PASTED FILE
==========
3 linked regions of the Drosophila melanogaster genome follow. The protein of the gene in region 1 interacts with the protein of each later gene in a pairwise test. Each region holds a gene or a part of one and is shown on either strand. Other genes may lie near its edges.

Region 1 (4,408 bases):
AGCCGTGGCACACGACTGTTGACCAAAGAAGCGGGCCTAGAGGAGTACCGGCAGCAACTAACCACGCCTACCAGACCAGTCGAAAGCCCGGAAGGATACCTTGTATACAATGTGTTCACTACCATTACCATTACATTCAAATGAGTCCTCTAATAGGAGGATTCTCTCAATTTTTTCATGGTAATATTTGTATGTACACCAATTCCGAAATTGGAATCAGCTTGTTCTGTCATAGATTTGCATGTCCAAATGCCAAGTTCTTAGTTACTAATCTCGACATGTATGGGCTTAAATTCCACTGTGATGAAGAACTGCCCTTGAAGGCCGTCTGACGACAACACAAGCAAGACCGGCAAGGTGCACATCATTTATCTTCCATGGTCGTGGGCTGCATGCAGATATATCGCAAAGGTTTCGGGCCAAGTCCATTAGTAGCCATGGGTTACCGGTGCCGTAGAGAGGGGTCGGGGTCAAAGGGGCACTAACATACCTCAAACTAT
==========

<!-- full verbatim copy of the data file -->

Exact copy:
3 linked regions of the Drosophila melanogaster genome follow. The protein of the gene in region 1 interacts with the protein of each later gene in a pairwise test. Each region holds a gene or a part of one and is shown on either strand. Other genes may lie near its edges.

Region 1 (4,408 bases):
AGCCGTGGCACACGACTGTTGACCAAAGAAGCGGGCCTAGAGGAGTACCGGCAGCAACTAACCACGCCTACCAGACCAGTCGAAAGCCCGGAAGGATACCTTGTATACAATGTGTTCACTACCATTACCATTACATTCAAATGAGTCCTCTAATAGGAGGATTCTCTCAATTTTTTCATGGTAATATTTGTATGTACACCAATTCCGAAATTGGAATCAGCTTGTTCTGTCATAGATTTGCATGTCCAAATGCCAAGTTCTTAGTTACTAATCTCGACATGTATGGGCTTAAATTCCACTGTGATGAAGAACTGCCCTTGAAGGCCGTCTGACGACAACACAAGCAAGACCGGCAAGGTGCACATCATTTATCTTCCATGGTCGTGGGCTGCATGCAGATATATCGCAAAGGTTTCGGGCCAAGTCCATTAGTAGCCATGGGTTACCGGTGCCGTAGAGAGGGGTCGGGGTCAAAGGGGCACTAACATACCTCAAACTAT